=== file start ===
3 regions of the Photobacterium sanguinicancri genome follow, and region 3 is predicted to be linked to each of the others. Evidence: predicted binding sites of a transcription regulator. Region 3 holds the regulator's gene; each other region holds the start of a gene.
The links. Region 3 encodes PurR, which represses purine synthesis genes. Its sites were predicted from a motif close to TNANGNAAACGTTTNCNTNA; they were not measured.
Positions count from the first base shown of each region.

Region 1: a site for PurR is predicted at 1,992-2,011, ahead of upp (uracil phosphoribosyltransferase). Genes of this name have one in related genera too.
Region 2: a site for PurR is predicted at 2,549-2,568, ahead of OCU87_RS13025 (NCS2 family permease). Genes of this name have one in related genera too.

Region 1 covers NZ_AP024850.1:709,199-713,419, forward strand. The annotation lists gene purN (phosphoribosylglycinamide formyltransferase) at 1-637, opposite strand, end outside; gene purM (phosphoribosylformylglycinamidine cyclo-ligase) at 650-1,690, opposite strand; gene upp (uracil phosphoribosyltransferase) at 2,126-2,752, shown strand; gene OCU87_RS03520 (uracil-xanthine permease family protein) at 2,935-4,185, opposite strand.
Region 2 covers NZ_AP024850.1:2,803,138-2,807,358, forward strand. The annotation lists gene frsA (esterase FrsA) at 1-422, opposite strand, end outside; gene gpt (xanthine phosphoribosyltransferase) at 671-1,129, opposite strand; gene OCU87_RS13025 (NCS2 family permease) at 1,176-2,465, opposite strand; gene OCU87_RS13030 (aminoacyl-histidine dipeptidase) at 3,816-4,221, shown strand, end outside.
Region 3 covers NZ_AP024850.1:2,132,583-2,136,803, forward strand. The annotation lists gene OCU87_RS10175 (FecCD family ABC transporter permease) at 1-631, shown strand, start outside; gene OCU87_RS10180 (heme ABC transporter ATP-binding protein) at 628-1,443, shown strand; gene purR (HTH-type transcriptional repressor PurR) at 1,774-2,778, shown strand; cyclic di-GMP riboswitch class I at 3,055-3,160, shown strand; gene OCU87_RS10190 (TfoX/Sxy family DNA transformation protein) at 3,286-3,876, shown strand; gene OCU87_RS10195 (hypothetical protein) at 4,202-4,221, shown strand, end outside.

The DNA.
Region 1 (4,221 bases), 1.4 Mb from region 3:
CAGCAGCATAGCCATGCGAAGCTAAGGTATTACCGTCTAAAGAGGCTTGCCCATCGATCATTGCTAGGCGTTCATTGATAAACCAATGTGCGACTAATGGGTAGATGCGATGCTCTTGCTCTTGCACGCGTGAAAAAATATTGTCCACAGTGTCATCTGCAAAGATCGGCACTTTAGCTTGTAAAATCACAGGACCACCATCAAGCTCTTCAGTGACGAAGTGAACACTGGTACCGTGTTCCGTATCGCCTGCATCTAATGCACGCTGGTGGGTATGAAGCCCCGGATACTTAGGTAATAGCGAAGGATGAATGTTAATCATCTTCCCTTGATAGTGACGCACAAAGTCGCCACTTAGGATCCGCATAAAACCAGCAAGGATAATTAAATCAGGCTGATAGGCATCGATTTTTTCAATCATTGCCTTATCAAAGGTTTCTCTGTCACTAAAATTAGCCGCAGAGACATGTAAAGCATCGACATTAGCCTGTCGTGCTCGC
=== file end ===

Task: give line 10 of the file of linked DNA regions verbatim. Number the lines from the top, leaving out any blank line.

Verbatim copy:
Region 1 (4,221 bases), 1.4 Mb from region 3: